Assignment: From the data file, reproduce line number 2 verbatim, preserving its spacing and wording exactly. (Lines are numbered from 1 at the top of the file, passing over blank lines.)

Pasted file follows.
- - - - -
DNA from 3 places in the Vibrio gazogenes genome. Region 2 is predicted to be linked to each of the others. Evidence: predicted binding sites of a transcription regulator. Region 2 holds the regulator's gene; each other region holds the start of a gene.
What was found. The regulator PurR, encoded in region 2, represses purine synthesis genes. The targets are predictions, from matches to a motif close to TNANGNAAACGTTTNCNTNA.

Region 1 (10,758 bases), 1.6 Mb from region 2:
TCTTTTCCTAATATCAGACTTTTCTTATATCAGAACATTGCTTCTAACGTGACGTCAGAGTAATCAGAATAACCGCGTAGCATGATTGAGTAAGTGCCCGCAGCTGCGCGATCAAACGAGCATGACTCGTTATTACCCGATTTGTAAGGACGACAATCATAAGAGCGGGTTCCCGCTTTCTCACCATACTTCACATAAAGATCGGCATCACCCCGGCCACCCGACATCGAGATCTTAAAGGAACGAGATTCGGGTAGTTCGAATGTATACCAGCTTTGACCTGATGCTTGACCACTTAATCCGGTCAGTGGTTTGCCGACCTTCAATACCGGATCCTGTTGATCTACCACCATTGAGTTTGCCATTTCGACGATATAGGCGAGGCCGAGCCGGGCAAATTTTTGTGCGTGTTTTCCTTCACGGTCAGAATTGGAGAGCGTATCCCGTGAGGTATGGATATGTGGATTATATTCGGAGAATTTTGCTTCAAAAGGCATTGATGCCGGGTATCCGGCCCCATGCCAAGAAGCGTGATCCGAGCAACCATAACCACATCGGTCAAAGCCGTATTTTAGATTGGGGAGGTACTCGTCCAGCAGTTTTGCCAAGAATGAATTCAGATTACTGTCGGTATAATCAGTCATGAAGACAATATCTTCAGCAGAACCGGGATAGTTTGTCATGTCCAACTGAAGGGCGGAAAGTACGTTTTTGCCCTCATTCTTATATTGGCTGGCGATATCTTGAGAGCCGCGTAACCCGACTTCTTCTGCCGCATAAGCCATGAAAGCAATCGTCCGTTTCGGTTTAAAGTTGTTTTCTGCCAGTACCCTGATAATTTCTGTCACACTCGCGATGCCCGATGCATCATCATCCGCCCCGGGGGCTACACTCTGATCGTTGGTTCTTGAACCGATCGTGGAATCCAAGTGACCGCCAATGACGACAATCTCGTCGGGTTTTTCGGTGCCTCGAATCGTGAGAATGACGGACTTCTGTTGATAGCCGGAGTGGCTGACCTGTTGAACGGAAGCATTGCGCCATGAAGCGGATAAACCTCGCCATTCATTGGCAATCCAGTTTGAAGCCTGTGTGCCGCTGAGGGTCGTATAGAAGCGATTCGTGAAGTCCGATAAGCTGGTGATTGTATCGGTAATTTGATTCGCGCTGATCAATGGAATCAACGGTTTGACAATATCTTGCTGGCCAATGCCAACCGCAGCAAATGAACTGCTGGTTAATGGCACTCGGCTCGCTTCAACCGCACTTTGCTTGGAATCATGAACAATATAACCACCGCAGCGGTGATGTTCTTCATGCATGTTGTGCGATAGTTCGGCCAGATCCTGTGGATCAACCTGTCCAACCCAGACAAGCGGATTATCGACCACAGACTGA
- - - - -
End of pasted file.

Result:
What was found. The regulator PurR, encoded in region 2, represses purine synthesis genes. The targets are predictions, from matches to a motif close to TNANGNAAACGTTTNCNTNA.